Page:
It is true that more connections will increase the probability that somebody in your network aligns with your needs, but managing your network strictly to the numbers will give you a false sense of security. Anyone can accumulate numbers, but the best of you will build a powerful network of quality connections.
Here are five keys to building and maintaining a powerful business network:
Treat every introduction as an opportunity to add to your network. One mistake I see people frequently make is filtering relationship opportunities before they have the chance to assess them for potential. Everybody you meet has the possibility of adding value to your network. Just because you work in transportation and the person you just met is a jewelry designer doesn't mean you can't find business value in the relationship. Get to know the other person, help them get to know you and...
- Assess every networking opportunity for shared potential. Your network isn't only about how others can help you. It is equally about how you can help others. In fact, the best networks are built on the premise of helping first before asking for help. Be prepared to approach new network prospects with your value proposition and probe for ways that you can help them. If you are seen as a person who can solve problems for others, people will line up to help you when you need it most.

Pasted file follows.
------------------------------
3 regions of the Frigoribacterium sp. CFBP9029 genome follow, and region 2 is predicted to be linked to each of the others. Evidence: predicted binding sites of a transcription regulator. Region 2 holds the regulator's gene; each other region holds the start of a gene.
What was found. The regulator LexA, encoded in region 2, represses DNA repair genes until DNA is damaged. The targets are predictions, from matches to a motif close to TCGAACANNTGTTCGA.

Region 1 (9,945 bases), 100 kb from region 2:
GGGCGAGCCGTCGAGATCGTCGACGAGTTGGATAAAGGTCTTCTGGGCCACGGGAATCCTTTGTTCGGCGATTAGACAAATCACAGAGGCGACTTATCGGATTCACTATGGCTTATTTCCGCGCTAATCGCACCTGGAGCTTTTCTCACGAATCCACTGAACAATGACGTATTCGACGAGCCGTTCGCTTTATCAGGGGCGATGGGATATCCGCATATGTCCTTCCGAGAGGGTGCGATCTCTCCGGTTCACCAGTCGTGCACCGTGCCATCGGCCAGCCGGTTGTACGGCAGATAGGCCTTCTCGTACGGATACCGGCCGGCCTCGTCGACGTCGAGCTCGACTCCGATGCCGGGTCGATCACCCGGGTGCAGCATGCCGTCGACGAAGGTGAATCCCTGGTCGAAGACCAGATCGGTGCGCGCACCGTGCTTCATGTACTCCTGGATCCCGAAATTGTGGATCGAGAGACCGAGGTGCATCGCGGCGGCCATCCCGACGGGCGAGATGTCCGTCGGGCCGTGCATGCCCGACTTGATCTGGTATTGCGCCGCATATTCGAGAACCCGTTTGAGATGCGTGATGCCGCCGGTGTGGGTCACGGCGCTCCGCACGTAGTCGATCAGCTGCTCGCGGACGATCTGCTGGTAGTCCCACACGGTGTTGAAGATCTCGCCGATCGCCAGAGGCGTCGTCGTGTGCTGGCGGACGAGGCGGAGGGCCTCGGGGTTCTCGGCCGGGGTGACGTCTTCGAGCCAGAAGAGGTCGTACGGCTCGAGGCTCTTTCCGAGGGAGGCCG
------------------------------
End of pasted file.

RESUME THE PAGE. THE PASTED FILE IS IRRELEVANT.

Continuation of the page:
Actively manage your network. Your network is a living organism. Therefore, it requires constant feeding and nurturing. Think of it like managing a sales territory. A good sales person is always in touch with their customers, regardless of where they are in the sales cycle. You need to do the same with your network. It may help you to categorize your network connections, giving them a relative priority and to evaluate the priority on a regular basis. That way you can make sure you are focusing your time and attention on the relationships that are most likely to align with your current activities and needs.
Don't rely on formal organization relationships for your network. Many times, particularly with younger people, I have seen a tremendous dependency on the formal organization for their network. Don't just network within your daily operating sphere. The best networks are built outside your day to day activities. Those are the people who will still be there if your current job or company change - for whatever reason.
Help others build their network. One of the best things you can do for others is to help them build their networks. Every time you make a new connection, you should try to introduce that person to two new contacts. This is a great way to quickly establish the shared potential of your new relationship, and it will ultimately lead to expansion of your own network.